Civics in the Library: Can You Pass the Citizenship Test?

When I was in high school, civics was a mandatory class for all seniors. If you did not pass the course, you received an empty folder at the graduation ceremony requiring that you take summer school. Horrors!

When was the last time you brushed up on your civics knowledge?

Fast forward to 2017, when my department, Refugee & Immigrant Services & Empowerment (RISE) received a Library Services and Technology Act (LSTA) grant to write our English for Citizenship curriculum. With the funding, we created a course to help Kansas City immigrants pass their citizenship tests. It was also an eye-opening experience for some library staff, who realized we didn't know as much civics information as we thought and discovered civics was no longer taught in many school districts throughout the United States. This is a great disservice to our nation’s youth. 

Civics plays an incredibly important role in assisting native-born U.S. citizens in knowing the duties of being citizens and their rights. If you need a civics refresher, read on, and consider ways you can offer this same education at your library

Bill of Rights recap

The Bill of Rights (the first 10 amendments) and the remaining 17 amendments that changed the original Constitution are essential to each person's daily life in the U.S. You may think I am exaggerating, but I am not. Let’s consider the following amendments and reflect on how they impact each of us:

  • Amendments 1-10: Include freedom of expression, religion, assembly, fair trial, states’ rights
  • Amendment 13: Abolition of slavery
  • Amendment 15: Black suffrage (voting)
  • Amendment 19: Women's suffrage (voting)
  • Amendment 20: Terms of office (term ends on January 20)
  • Amendment 22: Term limits for the presidency (two terms) 

Writing the English for Citizenship curriculum had the RISE staff looking at the 100 civics questions and the answers. These are part of the United States Citizenship and Immigration Services’ (USCIS) naturalization interview examination.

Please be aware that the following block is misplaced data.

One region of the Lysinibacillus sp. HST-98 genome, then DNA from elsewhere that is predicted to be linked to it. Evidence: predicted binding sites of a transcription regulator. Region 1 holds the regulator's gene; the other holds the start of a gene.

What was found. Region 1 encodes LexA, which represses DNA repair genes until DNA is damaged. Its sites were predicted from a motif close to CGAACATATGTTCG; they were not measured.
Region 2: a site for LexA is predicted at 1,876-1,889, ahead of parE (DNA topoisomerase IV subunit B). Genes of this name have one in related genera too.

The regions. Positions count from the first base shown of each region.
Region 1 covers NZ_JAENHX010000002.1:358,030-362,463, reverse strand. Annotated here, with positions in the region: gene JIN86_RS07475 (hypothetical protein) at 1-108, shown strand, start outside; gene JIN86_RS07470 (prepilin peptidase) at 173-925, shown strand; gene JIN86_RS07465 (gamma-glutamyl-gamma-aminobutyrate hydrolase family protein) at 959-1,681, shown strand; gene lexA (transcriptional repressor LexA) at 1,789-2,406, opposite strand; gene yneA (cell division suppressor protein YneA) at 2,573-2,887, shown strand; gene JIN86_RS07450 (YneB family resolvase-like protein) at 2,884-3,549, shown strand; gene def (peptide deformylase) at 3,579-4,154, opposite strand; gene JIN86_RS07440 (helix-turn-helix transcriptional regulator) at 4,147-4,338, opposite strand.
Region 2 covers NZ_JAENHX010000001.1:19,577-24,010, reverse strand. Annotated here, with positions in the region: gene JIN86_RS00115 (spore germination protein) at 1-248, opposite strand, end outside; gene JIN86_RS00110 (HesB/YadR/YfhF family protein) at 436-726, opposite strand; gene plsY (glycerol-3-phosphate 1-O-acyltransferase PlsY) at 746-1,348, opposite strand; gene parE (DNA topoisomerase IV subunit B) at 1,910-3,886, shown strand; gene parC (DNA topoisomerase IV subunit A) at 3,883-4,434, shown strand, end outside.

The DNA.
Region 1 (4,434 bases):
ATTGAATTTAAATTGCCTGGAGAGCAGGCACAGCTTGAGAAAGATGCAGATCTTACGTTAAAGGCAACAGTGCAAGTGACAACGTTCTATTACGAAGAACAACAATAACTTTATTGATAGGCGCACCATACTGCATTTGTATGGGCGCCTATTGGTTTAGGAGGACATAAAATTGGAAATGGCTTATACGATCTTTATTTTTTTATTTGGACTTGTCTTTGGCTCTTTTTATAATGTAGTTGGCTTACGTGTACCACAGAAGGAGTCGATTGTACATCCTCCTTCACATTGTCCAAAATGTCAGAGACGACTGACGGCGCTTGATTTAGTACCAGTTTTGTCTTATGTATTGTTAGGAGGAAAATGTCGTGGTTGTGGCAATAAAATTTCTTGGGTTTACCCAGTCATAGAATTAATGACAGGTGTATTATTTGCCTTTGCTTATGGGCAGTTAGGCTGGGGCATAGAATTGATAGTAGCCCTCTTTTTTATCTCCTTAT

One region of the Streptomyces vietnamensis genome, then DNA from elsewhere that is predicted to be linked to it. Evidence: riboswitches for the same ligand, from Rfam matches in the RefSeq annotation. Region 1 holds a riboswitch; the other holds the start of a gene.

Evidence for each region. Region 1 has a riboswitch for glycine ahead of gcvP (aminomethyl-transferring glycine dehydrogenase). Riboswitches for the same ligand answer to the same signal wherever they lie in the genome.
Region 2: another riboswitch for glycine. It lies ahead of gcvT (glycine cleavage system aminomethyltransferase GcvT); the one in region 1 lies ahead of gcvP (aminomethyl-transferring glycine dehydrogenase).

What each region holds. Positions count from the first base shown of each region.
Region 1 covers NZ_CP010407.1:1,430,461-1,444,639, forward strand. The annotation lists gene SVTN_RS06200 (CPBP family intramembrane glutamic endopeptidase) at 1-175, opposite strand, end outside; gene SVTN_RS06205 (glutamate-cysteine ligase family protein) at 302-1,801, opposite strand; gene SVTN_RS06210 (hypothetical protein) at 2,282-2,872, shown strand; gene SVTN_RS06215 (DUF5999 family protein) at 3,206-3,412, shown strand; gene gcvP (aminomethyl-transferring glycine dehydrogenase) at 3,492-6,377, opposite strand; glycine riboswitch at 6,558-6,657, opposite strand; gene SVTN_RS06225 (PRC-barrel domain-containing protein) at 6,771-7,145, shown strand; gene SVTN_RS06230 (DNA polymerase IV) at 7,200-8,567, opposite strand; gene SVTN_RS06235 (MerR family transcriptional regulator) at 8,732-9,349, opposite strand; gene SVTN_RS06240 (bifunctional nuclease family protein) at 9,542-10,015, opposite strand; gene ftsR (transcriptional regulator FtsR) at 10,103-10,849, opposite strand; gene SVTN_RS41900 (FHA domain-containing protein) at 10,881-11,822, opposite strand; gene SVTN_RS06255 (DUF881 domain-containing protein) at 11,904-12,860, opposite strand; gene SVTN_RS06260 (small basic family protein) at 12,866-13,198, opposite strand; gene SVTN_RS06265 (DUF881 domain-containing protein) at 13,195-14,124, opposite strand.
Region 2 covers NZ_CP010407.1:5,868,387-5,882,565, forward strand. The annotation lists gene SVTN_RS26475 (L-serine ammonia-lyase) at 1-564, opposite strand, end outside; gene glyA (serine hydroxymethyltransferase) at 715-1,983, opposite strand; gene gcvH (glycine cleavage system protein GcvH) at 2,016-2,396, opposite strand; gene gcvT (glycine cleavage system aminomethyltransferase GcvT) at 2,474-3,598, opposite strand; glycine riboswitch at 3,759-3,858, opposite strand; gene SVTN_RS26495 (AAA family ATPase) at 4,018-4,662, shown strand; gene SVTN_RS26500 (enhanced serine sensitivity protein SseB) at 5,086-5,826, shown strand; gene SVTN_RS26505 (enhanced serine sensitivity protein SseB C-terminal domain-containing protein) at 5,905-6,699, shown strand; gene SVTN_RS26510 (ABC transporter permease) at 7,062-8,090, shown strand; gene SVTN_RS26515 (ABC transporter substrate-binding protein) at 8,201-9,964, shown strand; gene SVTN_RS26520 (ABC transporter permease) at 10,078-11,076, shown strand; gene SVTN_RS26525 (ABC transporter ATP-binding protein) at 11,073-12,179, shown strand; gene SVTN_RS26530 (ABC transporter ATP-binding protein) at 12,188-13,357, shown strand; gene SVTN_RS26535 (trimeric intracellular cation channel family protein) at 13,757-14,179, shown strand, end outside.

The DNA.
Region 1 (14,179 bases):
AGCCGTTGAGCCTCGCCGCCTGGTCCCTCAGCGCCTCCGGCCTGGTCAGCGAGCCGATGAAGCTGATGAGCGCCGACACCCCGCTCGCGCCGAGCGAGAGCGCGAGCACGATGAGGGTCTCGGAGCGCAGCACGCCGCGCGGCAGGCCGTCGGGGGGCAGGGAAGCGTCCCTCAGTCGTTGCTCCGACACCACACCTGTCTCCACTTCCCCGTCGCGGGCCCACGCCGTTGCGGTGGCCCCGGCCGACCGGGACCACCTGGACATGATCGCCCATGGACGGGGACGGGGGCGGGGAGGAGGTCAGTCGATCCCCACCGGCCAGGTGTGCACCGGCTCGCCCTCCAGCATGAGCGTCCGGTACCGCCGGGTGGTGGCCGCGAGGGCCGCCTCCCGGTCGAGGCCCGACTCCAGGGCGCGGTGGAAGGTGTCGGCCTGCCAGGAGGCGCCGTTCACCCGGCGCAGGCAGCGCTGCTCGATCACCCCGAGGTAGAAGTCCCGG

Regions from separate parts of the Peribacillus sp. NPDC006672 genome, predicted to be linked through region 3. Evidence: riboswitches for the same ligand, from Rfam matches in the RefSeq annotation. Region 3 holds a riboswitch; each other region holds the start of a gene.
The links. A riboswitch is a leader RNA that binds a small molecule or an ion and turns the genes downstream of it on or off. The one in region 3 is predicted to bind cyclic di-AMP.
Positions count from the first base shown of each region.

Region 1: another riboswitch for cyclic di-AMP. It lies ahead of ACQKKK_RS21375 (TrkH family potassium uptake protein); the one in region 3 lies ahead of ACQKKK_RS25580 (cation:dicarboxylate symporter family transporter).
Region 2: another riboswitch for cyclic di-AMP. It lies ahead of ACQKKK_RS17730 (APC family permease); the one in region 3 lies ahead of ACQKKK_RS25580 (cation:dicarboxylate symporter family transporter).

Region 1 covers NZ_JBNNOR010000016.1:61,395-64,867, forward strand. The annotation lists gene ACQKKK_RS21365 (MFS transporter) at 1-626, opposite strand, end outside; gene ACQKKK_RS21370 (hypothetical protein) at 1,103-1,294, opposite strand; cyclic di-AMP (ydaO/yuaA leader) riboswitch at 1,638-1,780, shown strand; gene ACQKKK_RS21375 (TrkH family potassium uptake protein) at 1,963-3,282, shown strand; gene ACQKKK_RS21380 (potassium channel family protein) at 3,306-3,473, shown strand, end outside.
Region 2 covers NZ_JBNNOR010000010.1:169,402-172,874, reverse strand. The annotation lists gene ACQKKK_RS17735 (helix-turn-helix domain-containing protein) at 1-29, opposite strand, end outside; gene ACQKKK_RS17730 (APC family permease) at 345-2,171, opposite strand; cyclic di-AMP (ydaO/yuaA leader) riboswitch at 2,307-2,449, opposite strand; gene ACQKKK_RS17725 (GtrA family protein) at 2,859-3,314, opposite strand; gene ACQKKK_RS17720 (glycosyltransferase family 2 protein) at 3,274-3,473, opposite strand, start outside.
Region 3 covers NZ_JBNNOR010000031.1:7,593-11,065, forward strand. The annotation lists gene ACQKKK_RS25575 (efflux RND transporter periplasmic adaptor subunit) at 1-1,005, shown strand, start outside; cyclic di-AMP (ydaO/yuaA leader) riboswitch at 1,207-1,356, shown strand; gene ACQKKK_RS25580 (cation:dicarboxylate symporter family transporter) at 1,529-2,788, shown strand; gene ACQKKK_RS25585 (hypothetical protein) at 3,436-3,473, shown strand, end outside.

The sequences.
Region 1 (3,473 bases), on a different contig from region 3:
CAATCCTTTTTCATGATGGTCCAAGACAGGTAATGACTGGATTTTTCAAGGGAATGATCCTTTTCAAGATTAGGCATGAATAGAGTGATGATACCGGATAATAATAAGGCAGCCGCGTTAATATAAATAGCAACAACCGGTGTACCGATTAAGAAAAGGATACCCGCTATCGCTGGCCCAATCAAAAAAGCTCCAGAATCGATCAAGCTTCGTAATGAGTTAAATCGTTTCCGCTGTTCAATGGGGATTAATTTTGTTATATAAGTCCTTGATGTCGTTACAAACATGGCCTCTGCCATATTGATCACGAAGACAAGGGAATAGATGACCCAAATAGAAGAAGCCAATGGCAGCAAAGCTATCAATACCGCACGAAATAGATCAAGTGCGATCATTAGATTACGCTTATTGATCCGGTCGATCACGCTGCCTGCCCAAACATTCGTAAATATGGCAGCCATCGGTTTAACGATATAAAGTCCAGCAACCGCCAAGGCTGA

Each applicant (immigrant) is expected to know all 100 answers, even though they only need to answer 6 of 10 correctly. Of course, native-born Americans do not need to pass an examination; just being born in the United States has given them a guaranteed birthright. 

While many school districts have removed civics classes, how many people know about the 27 amendments? Or the three branches of the government and what they do? Or who becomes president if both the current president and vice president are unable to serve? Or the differences between federal and state powers?

Sample citizenship questions

Below are sample citizenship questions used for presentations chosen at random by the RISE staff. They are not the easiest or the hardest. USCIS has a weighted computer system that ensures equity in the question selection. I invite you to take this opportunity to answer the questions.

  • What is the economic system in the United States?
  • What are two cabinet level positions?
  • What is one promise you make when you become a United States citizen?
  • There were 13 original states. Name three.
  • What is one thing Benjamin Franklin is famous for?
  • Name one war fought by the United States in the 1800s.
  • What did Susan B. Anthony do?
  • The Federalist Papers supported the passage of the U.S. Constitution. Name one of the writers.
  • Name one state that borders Canada.
  • Name one of the two longest rivers in the United States.

You can find the answers on the USCIS website. I often use the 10 questions as part of a presentation, and very few people will volunteer their results.

So, how did you do? If you answered 6 of the 10, you move on to the reading, writing and speaking portions of the test. 

Passive civics programs

Try having the 10 questions listed above as a passive handout for patrons. Participants can receive a U.S. flag sticker, and the answers can be kept at the circulation or reference desk. You could also have staff members take the test at a staff meeting.

This is an election year, and many topics have been in the news that all citizens need to know about. Many patrons rely on library sources for information, and part of being a librarian is to assist patrons with their inquiries. Passive programs, like handing out sample citizenship questions or having the League of Women Voters 2024 guides on a table with voter registration materials, help our patrons become stronger participants in the democratic process.  

This article was written by a member of ALA's Public and Cultural Programs Advisory Committee.